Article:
Literary Fashion Icons

So I am a person who likes clothes. I care about how I look and what I put on my body. I enjoy putting outfits together and I love to shop (online only, though; my preferred shopping mode is “in my PJs, with a glass of wine”). And like most people, my clothes choices are influenced by the world around me and especially the media I consume. For the most part I tend to draw style inspiration from more visual mediums – blogs, films, and especially television (related: bless you, Worn on TV. Without you I would not know where to find all the Lucy-Liu-as-Joan-from-Elementary pieces I covet but cannot afford).

That said, there are definitely some literary characters whose wardrobes, at various points in my life, I have coveted. From time to time I have found myself making grabby hands at the page and hissing like some kind of sartorially-minded Gollum – “I wanntsss it my precioussss.”

Here are some of my preciouses.

Claudia

Claudia Kishi, The Babysitters Club series

I almost didn’t include Claudia this in the list proper because it’s so easy and it isn’t exactly true: I never wanted Claudia’s clothes, not exactly. What I wanted was to consider being able to wear them (even as a kid I knew I was too much of a Mary Ann to pull them off). Still, Claudia’s outfits were a delight for me to contemplate. They were always more than the sum of their amazing parts, and sometimes I couldn’t hold them all in my mind at once; I literally could not fully process them. “So she’s wearing an … okay? Paired with a … what now? And altogether that’s … hmm.” For me, Claudia Kishi’s outfits were like the sun: I could not look directly at them, but I appreciated their majesty nonetheless.

anne shirley puffed sleeves

Anne Shirley, Anne of Green Gables

Anyone who read my piece about Anne a few weeks ago had to know this was coming. Of course I wanted puffed sleeves. I never even really wore dresses as a kid! But Anne wanted them so I wanted them. I wanted them so badly. I wanted them to be so big that I’d have to walk through doors sideways. Thank god such garments were not readily available to kids in the ’90s, otherwise I would have spent most of my youth and early adolescence kitted out like the world’s tiniest, most unlikely linebacker.

EffieTrinket

Effie Trinket, The Hunger Games series

Let us set aside the political aspects of THG for a moment (“you mean the thing the book is actually about?” Yes, yes, I know) and focus on the fashion. I know we all should want to twirl around in Cinna’s exquisite, artistic and revolutionary gowns but if given the choice, I’d prefer to dress like Effie Trinket, aka what would happen if you took the looks of Lisa Frank, Mariah Carey, and Ronald MacDonald and blended them into a surprisingly pleasant smoothie. Effie is, in my mind, the pinnacle of Lady Camp. Given unlimited resources or any kind of actual sewing ability, I would have loved to do an Effie Trinket Halloween costume or cosplay (then I would ask my partner to dress like Dr. Frank-n-furter so we would go live out the greatest crossover fic of all time).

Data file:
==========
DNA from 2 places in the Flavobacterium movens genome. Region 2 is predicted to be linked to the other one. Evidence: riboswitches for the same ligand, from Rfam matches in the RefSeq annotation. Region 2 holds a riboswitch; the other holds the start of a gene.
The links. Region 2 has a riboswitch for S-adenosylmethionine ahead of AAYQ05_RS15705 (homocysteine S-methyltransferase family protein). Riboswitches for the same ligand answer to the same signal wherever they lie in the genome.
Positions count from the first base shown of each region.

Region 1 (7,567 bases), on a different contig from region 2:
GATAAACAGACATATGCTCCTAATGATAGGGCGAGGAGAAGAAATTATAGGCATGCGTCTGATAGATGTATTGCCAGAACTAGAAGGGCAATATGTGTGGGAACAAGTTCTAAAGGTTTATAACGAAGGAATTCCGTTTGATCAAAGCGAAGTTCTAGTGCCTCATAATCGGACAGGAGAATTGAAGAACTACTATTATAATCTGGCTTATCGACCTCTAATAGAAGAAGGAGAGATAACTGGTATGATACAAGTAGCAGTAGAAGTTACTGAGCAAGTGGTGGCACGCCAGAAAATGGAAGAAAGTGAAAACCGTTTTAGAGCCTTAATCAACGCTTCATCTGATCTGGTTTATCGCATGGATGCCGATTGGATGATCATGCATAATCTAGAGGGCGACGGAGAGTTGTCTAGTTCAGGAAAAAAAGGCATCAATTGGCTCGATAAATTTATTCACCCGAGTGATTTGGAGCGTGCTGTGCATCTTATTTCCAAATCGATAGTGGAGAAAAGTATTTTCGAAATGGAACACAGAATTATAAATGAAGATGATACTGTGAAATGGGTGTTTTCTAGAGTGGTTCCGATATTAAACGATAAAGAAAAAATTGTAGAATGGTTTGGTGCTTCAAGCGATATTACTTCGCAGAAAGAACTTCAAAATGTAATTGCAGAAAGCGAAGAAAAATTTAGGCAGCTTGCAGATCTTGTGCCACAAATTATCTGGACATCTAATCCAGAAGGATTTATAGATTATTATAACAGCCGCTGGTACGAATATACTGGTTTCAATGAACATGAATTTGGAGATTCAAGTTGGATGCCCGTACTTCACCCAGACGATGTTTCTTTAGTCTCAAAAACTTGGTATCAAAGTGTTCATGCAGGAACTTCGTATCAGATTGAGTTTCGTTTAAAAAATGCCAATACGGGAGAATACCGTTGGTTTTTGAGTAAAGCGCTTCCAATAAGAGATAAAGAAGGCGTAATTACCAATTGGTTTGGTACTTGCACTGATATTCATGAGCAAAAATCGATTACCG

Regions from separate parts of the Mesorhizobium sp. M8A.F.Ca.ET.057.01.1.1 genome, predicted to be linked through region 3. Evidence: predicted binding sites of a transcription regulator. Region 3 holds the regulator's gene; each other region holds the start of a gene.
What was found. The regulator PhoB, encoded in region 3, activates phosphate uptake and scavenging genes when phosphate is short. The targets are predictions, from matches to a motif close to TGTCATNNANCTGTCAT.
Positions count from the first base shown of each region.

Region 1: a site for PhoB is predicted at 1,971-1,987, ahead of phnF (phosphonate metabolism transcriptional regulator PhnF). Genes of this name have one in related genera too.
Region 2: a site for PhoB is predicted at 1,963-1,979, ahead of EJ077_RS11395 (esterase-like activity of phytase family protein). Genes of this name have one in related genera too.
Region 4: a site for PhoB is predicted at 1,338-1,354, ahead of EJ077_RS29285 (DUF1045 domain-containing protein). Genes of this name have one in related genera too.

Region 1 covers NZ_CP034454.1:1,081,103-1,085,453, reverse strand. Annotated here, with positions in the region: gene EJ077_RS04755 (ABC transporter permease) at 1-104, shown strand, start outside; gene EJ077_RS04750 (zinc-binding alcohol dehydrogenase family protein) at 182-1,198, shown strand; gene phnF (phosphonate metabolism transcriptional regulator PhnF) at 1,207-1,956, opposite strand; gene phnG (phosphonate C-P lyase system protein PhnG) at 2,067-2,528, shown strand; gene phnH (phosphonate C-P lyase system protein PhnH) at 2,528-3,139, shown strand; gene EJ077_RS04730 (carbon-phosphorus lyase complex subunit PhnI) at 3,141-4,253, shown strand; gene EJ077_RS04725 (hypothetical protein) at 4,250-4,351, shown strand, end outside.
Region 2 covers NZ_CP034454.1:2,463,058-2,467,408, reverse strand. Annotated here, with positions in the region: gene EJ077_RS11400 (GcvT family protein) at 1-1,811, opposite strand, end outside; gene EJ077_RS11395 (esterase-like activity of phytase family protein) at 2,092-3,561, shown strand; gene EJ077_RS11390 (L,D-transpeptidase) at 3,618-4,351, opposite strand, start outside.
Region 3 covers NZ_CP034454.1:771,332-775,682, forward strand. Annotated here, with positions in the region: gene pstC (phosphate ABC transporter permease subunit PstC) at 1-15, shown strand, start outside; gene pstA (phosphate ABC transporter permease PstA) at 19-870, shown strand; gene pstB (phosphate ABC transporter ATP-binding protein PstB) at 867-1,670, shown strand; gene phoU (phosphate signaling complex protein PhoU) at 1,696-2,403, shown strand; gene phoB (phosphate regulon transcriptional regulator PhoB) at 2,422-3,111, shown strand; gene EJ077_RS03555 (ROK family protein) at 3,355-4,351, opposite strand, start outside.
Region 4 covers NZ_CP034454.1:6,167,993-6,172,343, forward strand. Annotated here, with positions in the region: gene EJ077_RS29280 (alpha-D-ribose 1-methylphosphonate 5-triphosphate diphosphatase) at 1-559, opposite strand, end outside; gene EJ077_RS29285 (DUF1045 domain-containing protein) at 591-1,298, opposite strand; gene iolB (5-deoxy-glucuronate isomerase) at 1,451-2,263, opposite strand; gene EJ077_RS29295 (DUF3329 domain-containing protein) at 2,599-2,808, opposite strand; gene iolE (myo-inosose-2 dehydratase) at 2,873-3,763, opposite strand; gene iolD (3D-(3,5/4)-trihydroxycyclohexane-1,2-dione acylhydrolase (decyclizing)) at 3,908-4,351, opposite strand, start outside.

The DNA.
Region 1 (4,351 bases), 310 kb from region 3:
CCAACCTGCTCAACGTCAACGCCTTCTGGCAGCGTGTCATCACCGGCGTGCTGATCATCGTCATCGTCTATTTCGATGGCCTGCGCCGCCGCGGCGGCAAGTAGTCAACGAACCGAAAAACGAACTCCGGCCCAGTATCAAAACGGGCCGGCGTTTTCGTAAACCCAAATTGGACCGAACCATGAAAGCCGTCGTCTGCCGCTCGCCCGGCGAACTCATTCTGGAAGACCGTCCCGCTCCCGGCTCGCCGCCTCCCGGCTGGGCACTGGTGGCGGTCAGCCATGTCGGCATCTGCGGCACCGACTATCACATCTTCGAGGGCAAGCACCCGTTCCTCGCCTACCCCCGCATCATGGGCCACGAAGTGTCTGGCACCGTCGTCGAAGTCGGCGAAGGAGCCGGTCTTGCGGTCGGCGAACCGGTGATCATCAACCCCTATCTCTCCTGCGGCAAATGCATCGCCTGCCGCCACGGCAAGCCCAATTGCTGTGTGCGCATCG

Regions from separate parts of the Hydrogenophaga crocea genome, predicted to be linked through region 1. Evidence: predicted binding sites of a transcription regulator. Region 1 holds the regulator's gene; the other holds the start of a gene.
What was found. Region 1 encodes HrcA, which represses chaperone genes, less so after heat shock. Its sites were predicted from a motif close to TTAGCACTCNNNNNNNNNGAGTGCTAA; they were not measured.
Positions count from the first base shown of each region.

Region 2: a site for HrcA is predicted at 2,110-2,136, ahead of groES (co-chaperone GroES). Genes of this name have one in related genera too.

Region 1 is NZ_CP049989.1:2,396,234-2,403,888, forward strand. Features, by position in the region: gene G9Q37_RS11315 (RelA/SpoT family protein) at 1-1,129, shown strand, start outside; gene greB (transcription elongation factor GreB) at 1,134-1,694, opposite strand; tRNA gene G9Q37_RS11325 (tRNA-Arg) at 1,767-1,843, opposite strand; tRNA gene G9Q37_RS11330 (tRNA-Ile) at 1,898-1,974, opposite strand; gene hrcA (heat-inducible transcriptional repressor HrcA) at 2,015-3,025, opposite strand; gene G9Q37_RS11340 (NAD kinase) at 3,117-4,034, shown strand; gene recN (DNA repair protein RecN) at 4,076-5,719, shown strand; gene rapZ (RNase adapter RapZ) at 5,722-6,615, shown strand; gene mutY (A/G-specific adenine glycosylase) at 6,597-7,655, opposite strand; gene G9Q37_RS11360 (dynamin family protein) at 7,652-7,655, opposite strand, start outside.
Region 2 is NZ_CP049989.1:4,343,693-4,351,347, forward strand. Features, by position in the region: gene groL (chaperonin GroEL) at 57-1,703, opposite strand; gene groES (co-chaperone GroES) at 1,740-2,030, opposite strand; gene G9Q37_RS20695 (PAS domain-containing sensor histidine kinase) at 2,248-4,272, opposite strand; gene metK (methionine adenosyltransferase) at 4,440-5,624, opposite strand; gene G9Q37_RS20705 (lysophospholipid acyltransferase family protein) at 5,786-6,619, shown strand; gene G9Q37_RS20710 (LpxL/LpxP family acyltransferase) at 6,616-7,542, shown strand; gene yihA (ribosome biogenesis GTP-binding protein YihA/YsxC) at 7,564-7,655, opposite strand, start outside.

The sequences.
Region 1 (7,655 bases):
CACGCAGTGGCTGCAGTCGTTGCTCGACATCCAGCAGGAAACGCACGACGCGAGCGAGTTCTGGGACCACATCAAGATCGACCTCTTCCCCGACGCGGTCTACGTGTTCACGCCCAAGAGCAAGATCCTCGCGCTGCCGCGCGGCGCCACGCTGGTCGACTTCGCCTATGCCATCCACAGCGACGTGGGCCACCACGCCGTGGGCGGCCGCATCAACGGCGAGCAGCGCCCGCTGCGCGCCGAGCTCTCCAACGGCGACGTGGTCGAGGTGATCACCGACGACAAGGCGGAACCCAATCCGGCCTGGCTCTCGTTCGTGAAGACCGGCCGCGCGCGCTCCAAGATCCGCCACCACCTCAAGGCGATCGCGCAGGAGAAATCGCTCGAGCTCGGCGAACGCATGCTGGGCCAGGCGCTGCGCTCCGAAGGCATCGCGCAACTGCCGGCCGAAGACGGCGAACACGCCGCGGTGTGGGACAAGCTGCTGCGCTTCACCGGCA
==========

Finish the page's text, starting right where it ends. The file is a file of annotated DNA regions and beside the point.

alana

Alana, Saga

This is the most recent of my literary style crushes and weirdly, despite the fact that it is on a character from a comic is set in a fantastical alternate universe with tree rockets and lie-detecting cats, it’s the most wearable and well, realistic one thus far. There’s no denying the great style of the women of Saga, specifically Alana. She sports sleek lines, great cuts, CAPES (!), and actually functional footwear (!!). It will probably never happen, but I would love to see the UK brand All Saints do a Saga collection. And I know they’re part of her body not her outfit, but I wouldn’t say no to a pair of green wings.

Miss Havisham, Great Expectations

Look, there are some days when, as a woman who spends too much time on the internet, you encounter enough sexism that you are tempted to throw your hands up and just hiss and spit and cackle, all “FINE. I AM WHAT YOU WOULD HAVE ME BE.” It is in these moments that I feel my imaginary line, “Aspirational Misandry: A Havisham Collection,” would come in handy. Hideous, yellowish old wedding gowns and mouldering doilies for every woman! Ladies, I’m taking orders.

 
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